Review: Jack Goes Boating (Sundance)
PLOT: Jack (Philip Seymour Hoffman) is a limo driver working in New York. An unconventional man to say the least, the dread-locked Jack has a hard time making any sort of romantic connection, and his only social interactions come from his best friend and fellow limo driver, Clyde (John Ortiz), and his wife, Lucy (Daphne Rubin-Vega). One night, the couple sets him up with Connie (Amy Ryan), who, like Jack, is similarly awkward in social situations. The two begin a tentative romance, as Jack begins to look for a new direction in his life, which includes learning to cook, and swim.
REVIEW: JACK GOES BOATING was one of the films I was most looking forward to catching at Sundance this year, simply due to the fact that it stars Philip Seymour Hoffman. Turns out, not only does he act in the film, but it's also his directorial debut, and is an adaptation of an off-Broadway play he appeared in a few years ago.
And therein lies the problem. Like many other play-into-film adaptations, JACK GOES BOATING simply does not make for a very dynamic film, with the plot coming off as stagey, and uneventful. All of the characters pretty much spend the the entire ninety minutes either talking about how quirky they are (oh wow, Hoffman wears dreads and can`t swim- tee hee hee!), or arguing about their failing relationships. It`s like a Gen-X movie, except instead of spending ninety minutes listening to twenty-something complain, we spend the time listening to forty year olds do it.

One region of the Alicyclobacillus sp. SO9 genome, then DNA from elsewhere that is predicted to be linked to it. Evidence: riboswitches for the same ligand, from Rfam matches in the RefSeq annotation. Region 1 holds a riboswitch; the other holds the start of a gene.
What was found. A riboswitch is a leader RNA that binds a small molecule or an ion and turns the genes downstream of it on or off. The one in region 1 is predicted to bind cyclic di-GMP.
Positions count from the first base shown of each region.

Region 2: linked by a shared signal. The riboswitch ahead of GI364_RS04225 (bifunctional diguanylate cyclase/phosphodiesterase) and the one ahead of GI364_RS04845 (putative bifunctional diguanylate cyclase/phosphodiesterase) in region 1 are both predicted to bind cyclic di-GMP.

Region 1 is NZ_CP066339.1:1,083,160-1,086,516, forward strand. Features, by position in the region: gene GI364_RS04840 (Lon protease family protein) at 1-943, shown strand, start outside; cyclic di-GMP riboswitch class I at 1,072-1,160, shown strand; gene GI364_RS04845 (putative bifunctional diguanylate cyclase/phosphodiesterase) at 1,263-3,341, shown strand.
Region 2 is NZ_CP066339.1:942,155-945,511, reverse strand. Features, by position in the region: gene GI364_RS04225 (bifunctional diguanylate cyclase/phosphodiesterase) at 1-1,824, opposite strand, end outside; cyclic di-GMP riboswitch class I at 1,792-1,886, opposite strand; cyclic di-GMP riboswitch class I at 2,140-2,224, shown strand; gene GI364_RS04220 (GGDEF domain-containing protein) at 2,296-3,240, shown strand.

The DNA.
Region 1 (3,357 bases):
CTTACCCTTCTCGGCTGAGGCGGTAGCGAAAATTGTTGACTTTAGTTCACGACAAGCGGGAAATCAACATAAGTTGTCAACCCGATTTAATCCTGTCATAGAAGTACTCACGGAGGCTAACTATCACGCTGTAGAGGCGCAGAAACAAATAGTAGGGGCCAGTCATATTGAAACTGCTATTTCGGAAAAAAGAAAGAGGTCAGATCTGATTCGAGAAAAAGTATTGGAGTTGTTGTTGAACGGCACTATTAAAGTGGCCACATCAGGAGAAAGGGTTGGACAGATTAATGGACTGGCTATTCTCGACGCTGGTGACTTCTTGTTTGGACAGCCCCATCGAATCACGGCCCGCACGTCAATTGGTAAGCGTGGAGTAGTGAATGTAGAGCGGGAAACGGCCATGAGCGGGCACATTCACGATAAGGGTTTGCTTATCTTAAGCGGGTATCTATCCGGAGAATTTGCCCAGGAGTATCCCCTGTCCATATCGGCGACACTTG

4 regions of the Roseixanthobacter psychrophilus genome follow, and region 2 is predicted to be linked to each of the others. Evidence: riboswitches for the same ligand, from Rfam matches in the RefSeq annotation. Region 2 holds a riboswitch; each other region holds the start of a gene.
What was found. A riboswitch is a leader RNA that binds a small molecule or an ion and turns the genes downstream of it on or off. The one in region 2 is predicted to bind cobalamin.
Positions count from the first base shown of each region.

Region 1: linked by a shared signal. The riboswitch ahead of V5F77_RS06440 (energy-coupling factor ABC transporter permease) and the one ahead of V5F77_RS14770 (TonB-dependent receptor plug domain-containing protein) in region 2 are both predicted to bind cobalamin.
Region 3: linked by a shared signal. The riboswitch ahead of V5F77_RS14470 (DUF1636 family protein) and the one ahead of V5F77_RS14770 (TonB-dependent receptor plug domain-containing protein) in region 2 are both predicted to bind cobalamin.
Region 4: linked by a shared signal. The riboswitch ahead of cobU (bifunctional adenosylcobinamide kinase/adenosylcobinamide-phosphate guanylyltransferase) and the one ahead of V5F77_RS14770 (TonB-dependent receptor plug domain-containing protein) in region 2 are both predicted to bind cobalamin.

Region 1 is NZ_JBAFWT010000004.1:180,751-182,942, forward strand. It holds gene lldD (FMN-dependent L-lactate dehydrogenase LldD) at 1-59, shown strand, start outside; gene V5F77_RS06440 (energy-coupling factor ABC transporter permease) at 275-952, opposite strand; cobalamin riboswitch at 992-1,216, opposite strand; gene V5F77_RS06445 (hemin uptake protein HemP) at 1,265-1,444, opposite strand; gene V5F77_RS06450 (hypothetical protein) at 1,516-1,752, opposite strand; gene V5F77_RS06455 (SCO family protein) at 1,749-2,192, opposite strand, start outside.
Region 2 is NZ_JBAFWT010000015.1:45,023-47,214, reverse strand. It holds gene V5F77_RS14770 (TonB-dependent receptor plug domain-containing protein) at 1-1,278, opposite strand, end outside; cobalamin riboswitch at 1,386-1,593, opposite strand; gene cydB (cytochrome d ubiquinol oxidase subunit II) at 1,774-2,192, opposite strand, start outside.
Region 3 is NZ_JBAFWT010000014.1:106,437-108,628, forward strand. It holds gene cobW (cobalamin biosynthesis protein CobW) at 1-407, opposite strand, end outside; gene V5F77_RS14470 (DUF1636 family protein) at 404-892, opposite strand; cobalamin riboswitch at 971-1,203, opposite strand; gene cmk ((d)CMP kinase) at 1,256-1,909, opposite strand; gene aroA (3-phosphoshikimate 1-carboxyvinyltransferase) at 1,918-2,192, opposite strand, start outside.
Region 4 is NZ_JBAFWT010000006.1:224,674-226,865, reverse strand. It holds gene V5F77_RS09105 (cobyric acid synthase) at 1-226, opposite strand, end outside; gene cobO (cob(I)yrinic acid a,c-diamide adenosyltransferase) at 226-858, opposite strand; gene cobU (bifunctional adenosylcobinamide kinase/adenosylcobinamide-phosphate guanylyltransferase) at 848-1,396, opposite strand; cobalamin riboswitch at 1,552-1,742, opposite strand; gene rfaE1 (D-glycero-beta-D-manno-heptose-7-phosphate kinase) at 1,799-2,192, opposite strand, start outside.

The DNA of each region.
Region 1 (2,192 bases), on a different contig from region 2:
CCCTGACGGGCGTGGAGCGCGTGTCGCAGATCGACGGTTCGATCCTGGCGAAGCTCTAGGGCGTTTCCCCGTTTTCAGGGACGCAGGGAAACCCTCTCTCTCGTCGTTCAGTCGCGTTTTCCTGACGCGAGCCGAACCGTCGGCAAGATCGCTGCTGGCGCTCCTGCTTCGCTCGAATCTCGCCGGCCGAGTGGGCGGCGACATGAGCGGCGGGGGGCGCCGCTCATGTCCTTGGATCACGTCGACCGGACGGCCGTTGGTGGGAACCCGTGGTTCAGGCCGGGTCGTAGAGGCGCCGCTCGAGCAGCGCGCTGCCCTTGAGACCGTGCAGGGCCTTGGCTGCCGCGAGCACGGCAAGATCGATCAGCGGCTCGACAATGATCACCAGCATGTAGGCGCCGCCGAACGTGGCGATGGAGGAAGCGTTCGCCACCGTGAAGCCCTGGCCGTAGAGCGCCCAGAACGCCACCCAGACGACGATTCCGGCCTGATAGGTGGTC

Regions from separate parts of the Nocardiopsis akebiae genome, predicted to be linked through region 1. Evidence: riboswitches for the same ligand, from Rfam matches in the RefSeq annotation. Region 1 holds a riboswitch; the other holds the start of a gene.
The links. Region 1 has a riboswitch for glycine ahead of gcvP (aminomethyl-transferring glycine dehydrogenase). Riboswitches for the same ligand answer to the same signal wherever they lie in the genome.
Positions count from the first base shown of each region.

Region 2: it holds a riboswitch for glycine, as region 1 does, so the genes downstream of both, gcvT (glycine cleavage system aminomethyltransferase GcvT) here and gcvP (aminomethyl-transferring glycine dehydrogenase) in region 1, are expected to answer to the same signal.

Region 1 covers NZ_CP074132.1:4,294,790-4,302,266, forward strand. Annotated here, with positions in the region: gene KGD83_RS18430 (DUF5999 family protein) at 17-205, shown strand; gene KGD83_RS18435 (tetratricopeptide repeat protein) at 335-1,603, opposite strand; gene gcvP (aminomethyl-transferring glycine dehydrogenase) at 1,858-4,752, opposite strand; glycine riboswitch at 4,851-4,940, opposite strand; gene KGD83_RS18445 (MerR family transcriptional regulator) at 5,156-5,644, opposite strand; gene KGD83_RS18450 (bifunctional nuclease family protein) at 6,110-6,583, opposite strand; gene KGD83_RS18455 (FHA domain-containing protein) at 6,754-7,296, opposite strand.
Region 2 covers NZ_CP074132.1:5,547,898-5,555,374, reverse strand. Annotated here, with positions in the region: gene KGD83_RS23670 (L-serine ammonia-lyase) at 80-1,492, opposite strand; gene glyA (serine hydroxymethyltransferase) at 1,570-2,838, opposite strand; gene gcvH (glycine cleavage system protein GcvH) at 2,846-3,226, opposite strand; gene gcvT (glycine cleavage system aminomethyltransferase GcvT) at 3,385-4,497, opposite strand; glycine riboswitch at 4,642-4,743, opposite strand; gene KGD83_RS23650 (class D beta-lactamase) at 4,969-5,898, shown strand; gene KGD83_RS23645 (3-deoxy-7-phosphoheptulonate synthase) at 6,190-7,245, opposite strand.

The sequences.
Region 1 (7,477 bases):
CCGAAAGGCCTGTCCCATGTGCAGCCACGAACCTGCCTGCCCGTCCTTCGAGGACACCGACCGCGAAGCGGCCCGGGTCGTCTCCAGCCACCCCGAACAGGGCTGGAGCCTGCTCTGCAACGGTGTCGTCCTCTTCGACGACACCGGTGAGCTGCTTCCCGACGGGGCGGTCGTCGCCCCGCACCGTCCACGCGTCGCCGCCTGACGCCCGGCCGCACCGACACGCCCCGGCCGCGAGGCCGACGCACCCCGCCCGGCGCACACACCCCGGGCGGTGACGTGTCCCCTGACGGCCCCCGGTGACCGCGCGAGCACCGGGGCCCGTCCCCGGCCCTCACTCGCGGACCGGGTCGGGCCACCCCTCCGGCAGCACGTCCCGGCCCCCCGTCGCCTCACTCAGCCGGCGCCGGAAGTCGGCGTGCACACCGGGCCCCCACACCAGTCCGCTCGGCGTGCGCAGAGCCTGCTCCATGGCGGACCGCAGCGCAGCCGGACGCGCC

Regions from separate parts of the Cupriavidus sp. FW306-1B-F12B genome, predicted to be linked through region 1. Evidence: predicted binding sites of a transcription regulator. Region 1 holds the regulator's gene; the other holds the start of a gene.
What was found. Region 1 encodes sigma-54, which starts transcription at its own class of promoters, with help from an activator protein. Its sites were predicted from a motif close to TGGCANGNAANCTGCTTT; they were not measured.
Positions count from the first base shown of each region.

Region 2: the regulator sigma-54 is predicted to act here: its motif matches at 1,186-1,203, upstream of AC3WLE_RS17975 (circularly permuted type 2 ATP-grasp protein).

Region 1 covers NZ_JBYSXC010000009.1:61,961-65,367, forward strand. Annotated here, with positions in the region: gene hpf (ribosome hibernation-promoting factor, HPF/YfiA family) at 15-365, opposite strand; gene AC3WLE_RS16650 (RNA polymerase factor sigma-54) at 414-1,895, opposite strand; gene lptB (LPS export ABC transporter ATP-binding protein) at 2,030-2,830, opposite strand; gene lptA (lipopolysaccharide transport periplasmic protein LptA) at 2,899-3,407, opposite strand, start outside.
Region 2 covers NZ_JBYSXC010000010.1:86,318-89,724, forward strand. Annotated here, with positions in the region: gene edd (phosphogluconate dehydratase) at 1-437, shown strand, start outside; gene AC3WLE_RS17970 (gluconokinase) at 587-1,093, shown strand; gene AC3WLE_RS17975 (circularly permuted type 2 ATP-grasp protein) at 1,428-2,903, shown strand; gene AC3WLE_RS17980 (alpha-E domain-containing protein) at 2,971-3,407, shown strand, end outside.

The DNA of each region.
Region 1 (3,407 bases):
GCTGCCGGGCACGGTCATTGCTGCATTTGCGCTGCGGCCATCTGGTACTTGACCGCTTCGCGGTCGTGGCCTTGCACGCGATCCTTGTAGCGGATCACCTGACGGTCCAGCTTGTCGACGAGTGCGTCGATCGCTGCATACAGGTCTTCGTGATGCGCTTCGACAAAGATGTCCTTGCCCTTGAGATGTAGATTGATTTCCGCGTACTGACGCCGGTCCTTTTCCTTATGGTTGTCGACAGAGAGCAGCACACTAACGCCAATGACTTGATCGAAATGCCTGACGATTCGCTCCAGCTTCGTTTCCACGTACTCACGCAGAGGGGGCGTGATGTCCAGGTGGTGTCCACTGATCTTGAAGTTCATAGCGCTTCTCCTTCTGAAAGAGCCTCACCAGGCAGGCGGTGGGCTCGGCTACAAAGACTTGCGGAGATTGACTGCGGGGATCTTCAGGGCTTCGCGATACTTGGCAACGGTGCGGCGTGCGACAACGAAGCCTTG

In many ways, this reminds me of an earlier Hoffman film called LOVE LIZA. While I liked that film a lot more than this one, it suffers from many of the same problems BOATING suffers from, mainly that the central character, while quirky, is not necessarily someone you'll want to spend ninety minutes with. The whole, wanna-be Rastafarian aspect suggested by his love of reggae and his dreads is pretty much dropped after the first ten minutes, and for the rest of the film, he just comes across as boring, as do most of the other characters.
For me, JACK GOES BOATING was a film I truly wanted to love, and to be sure, it does have some redeeming qualities. While the characters are dull, the acting is solid all around, as would be expected from the cast. Hoffman also has a good visual sense, with the film having a nice, warm look. I also appreciated his use of music, with the film featuring several songs by indie-band Grizzly Bear, and the occasional musical interludes are easily the best thing about the film.
Now, it could be that had I not seen this movie amidst so many other incredible films at Sundance I might have enjoyed it more, or at least been more open-minded. Perhaps somewhere down the line, I`ll give it another look, but that doesn't change the fact that, as a film, it failed to entertain me, or cause me to have any emotional reaction, which, in my eyes, makes this a failure.
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